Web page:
Monday, June 11, 2012
Rowell on Double-Discounting and the Undervaluation of Willingness-to-Pay to Avert Pollution Harms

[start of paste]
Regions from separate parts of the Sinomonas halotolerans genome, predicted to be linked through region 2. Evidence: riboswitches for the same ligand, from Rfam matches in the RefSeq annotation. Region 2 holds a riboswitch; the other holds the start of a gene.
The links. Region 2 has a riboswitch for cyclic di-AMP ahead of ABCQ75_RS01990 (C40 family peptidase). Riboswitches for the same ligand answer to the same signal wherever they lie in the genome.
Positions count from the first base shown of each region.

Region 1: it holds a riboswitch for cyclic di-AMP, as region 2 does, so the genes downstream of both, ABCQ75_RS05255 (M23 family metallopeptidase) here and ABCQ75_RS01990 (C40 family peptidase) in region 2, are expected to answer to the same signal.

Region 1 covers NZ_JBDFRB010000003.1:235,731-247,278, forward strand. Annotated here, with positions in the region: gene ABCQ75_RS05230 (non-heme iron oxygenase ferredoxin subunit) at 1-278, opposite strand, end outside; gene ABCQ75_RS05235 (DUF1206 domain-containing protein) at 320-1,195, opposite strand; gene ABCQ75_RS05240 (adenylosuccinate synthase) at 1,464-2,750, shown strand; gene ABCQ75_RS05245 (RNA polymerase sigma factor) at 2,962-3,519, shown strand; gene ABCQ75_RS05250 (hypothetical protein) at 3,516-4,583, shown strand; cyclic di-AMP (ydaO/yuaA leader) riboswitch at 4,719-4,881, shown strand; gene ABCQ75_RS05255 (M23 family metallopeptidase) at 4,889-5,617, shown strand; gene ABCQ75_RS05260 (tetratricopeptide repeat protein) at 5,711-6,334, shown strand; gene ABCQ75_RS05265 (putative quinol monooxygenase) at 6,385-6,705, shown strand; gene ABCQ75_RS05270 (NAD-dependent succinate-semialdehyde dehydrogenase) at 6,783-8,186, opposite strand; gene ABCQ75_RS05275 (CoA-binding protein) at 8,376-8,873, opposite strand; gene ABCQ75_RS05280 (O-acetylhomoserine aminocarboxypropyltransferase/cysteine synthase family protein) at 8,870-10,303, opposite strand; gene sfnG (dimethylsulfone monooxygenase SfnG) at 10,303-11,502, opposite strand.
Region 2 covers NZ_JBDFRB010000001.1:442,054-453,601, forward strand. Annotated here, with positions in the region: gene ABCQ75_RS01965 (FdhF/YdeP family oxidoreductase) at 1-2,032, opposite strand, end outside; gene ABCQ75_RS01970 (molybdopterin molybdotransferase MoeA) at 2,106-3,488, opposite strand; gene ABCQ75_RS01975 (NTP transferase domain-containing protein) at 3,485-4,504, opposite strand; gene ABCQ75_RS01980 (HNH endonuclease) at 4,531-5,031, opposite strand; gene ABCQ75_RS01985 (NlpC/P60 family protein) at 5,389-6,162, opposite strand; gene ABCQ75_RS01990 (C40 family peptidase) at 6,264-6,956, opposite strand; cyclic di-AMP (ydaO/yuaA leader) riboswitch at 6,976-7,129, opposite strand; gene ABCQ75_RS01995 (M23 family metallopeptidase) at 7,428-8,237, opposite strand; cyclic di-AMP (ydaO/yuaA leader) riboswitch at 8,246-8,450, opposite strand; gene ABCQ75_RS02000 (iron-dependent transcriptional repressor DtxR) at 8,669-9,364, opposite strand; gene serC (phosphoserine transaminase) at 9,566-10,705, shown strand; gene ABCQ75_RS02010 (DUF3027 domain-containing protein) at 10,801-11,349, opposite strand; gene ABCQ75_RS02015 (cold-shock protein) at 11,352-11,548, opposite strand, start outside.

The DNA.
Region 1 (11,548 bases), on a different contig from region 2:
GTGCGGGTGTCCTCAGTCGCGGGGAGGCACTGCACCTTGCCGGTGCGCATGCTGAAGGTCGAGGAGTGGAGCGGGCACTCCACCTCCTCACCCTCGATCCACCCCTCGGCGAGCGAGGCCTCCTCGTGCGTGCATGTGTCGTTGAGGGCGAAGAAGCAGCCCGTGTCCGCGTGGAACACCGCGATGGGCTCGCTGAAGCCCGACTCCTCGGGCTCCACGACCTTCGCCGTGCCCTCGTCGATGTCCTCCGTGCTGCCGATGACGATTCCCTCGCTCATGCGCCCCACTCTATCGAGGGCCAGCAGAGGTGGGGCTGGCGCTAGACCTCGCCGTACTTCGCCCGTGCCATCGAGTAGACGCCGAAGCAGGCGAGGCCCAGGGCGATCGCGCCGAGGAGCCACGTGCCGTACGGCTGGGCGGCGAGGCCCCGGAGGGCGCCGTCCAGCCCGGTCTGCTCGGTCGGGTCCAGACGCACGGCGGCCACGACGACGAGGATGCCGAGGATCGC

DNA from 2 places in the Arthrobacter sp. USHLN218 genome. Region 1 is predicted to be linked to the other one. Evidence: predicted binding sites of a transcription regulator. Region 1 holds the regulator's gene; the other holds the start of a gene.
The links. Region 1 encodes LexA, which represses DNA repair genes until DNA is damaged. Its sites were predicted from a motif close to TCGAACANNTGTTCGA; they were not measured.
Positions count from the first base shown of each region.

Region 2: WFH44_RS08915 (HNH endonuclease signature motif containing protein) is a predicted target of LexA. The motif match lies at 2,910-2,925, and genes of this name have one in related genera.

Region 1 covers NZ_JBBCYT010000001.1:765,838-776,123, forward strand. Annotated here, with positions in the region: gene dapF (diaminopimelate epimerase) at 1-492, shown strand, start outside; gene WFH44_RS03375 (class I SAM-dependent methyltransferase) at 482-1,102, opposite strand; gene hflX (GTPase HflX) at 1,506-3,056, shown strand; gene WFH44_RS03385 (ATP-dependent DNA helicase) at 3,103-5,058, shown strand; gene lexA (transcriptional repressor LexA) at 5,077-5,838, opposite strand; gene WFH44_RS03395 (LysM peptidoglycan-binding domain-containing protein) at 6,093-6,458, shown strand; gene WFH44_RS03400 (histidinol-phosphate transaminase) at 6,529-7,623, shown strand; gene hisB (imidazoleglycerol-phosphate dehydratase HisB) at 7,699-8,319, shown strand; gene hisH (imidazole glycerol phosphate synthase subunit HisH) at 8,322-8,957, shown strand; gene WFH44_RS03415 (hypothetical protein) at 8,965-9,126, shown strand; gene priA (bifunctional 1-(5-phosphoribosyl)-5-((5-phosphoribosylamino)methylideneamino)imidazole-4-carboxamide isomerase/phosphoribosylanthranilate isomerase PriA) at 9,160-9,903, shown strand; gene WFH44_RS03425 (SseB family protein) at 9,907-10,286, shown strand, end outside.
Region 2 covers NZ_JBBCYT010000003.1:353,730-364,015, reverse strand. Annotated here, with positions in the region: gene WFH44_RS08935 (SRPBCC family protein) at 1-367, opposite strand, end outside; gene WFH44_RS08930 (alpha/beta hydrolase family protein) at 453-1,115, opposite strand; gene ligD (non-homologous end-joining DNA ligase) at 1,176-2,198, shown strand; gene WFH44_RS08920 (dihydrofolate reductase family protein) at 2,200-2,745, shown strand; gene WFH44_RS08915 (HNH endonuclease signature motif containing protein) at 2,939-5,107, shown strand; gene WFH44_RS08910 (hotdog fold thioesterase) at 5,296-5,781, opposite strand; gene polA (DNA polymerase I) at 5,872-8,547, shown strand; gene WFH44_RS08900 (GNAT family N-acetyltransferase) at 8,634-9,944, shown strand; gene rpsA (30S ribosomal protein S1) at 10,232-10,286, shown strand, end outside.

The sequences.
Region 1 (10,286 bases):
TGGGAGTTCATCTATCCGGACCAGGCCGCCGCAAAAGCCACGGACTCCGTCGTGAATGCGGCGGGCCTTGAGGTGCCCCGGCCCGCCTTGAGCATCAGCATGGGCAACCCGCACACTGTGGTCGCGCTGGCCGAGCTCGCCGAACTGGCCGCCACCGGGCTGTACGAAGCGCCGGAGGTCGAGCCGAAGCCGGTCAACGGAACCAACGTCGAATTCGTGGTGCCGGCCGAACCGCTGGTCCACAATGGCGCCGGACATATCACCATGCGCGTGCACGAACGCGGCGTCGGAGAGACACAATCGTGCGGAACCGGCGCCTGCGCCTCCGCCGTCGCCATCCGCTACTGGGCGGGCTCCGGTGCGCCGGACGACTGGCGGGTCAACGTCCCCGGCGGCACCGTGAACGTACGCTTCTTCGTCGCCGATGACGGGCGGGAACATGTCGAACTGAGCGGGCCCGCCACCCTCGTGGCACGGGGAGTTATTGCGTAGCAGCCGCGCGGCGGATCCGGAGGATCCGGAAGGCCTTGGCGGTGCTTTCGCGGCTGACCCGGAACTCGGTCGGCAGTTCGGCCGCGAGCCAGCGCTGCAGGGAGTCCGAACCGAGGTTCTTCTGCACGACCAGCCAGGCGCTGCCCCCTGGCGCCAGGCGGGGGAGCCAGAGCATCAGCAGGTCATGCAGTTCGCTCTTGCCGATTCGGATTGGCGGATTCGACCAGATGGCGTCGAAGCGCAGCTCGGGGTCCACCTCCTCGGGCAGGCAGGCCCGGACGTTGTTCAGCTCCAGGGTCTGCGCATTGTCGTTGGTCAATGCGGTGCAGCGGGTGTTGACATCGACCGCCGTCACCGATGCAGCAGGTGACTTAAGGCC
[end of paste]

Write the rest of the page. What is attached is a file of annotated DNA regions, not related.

I belatedly read Arden Rowell's (Illinois) terrific article, "The Cost of Time: Haphazard Discounting and the Undervaluation of Regulatory Benefits," 85 Notre Dame L.Rev. 1505 (2010). She argues convincingly that regulators systematically underestimate individuals' willingness-to-pay to avert mortality risks from pollution and other harms by, in effect, double-discounting. In willingness-to-pay surveys, analysts ask how much people would pay to avoid a future risk of harm (e.g., cancer risks from exposure to toxic chemicals), but they do not ask when those people would pay. That is to say, the surveryors fail to assess the extent to which surveyed individuals are providing already discounted present values of risks. If surveyed individuals already discount their own valuations of future harm, when analysts aggregate the data and then apply a discount rate of 7% or 3%, as OMB rules require, they are in effect double-discounting, and therefore grossly underestimating actual aggregate willingness-to-pay, leading to systematic under-regulation of risks. Rowell's article makes an immense contribution to the cost-benefit literature, which should be read by every scholar working in the field, not to mention the regulators, who should make changes in the way surveys are conducted and analyzed to avoid any double-discounting that inevitably would lead to socially inefficient under-regulation.